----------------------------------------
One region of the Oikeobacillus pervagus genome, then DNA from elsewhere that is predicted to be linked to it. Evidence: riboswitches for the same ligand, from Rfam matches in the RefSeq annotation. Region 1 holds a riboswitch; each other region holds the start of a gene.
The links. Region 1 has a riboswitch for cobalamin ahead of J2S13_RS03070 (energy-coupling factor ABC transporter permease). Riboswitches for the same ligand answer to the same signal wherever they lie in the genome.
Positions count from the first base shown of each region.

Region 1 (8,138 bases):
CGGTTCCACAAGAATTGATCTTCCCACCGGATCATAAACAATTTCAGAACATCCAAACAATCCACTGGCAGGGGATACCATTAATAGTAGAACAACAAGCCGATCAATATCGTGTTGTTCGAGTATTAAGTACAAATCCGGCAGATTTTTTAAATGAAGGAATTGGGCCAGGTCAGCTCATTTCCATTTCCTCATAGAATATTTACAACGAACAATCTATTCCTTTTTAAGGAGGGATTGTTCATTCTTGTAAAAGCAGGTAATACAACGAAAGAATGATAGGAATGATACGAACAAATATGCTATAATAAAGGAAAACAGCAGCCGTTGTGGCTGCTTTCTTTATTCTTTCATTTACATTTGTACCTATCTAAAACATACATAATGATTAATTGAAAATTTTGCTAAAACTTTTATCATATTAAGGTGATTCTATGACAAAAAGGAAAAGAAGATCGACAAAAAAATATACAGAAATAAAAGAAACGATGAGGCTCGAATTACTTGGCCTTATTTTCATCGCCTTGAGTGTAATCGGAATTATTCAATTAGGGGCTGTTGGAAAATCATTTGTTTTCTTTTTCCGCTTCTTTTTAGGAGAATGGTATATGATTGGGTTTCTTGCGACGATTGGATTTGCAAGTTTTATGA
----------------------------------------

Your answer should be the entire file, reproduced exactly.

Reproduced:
One region of the Oikeobacillus pervagus genome, then DNA from elsewhere that is predicted to be linked to it. Evidence: riboswitches for the same ligand, from Rfam matches in the RefSeq annotation. Region 1 holds a riboswitch; each other region holds the start of a gene.
The links. Region 1 has a riboswitch for cobalamin ahead of J2S13_RS03070 (energy-coupling factor ABC transporter permease). Riboswitches for the same ligand answer to the same signal wherever they lie in the genome.
Positions count from the first base shown of each region.

Region 1 (8,138 bases):
CGGTTCCACAAGAATTGATCTTCCCACCGGATCATAAACAATTTCAGAACATCCAAACAATCCACTGGCAGGGGATACCATTAATAGTAGAACAACAAGCCGATCAATATCGTGTTGTTCGAGTATTAAGTACAAATCCGGCAGATTTTTTAAATGAAGGAATTGGGCCAGGTCAGCTCATTTCCATTTCCTCATAGAATATTTACAACGAACAATCTATTCCTTTTTAAGGAGGGATTGTTCATTCTTGTAAAAGCAGGTAATACAACGAAAGAATGATAGGAATGATACGAACAAATATGCTATAATAAAGGAAAACAGCAGCCGTTGTGGCTGCTTTCTTTATTCTTTCATTTACATTTGTACCTATCTAAAACATACATAATGATTAATTGAAAATTTTGCTAAAACTTTTATCATATTAAGGTGATTCTATGACAAAAAGGAAAAGAAGATCGACAAAAAAATATACAGAAATAAAAGAAACGATGAGGCTCGAATTACTTGGCCTTATTTTCATCGCCTTGAGTGTAATCGGAATTATTCAATTAGGGGCTGTTGGAAAATCATTTGTTTTCTTTTTCCGCTTCTTTTTAGGAGAATGGTATATGATTGGGTTTCTTGCGACGATTGGATTTGCAAGTTTTATGA